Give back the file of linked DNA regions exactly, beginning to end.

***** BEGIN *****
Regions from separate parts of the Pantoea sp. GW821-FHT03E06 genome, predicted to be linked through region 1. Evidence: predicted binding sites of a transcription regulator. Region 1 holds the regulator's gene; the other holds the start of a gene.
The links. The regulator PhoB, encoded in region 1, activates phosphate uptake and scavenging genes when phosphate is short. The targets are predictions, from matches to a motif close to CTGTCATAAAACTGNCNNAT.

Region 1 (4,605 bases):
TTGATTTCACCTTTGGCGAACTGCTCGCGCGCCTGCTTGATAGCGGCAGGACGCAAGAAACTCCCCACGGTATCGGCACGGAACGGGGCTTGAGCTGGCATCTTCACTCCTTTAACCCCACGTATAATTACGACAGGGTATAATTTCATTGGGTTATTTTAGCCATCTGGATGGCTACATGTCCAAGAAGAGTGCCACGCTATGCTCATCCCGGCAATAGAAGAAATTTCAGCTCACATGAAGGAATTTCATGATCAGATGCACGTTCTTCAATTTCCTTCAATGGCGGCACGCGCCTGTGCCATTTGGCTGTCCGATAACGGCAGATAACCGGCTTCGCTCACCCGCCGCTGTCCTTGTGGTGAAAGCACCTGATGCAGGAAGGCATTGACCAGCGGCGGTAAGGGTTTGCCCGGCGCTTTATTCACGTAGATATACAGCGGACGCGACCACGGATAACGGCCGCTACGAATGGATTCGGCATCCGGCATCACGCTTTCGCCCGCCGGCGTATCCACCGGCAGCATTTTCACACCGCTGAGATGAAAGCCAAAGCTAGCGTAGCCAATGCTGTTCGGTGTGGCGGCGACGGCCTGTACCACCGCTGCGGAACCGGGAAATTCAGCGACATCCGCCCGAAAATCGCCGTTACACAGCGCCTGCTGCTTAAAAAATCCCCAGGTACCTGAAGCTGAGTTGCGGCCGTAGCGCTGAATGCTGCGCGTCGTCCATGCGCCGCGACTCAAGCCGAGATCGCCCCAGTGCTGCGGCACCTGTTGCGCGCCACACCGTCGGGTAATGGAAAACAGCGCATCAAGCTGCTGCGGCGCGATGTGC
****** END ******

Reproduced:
Regions from separate parts of the Pantoea sp. GW821-FHT03E06 genome, predicted to be linked through region 1. Evidence: predicted binding sites of a transcription regulator. Region 1 holds the regulator's gene; the other holds the start of a gene.
The links. The regulator PhoB, encoded in region 1, activates phosphate uptake and scavenging genes when phosphate is short. The targets are predictions, from matches to a motif close to CTGTCATAAAACTGNCNNAT.

Region 1 (4,605 bases):
TTGATTTCACCTTTGGCGAACTGCTCGCGCGCCTGCTTGATAGCGGCAGGACGCAAGAAACTCCCCACGGTATCGGCACGGAACGGGGCTTGAGCTGGCATCTTCACTCCTTTAACCCCACGTATAATTACGACAGGGTATAATTTCATTGGGTTATTTTAGCCATCTGGATGGCTACATGTCCAAGAAGAGTGCCACGCTATGCTCATCCCGGCAATAGAAGAAATTTCAGCTCACATGAAGGAATTTCATGATCAGATGCACGTTCTTCAATTTCCTTCAATGGCGGCACGCGCCTGTGCCATTTGGCTGTCCGATAACGGCAGATAACCGGCTTCGCTCACCCGCCGCTGTCCTTGTGGTGAAAGCACCTGATGCAGGAAGGCATTGACCAGCGGCGGTAAGGGTTTGCCCGGCGCTTTATTCACGTAGATATACAGCGGACGCGACCACGGATAACGGCCGCTACGAATGGATTCGGCATCCGGCATCACGCTTTCGCCCGCCGGCGTATCCACCGGCAGCATTTTCACACCGCTGAGATGAAAGCCAAAGCTAGCGTAGCCAATGCTGTTCGGTGTGGCGGCGACGGCCTGTACCACCGCTGCGGAACCGGGAAATTCAGCGACATCCGCCCGAAAATCGCCGTTACACAGCGCCTGCTGCTTAAAAAATCCCCAGGTACCTGAAGCTGAGTTGCGGCCGTAGCGCTGAATGCTGCGCGTCGTCCATGCGCCGCGACTCAAGCCGAGATCGCCCCAGTGCTGCGGCACCTGTTGCGCGCCACACCGTCGGGTAATGGAAAACAGCGCATCAAGCTGCTGCGGCGCGATGTGC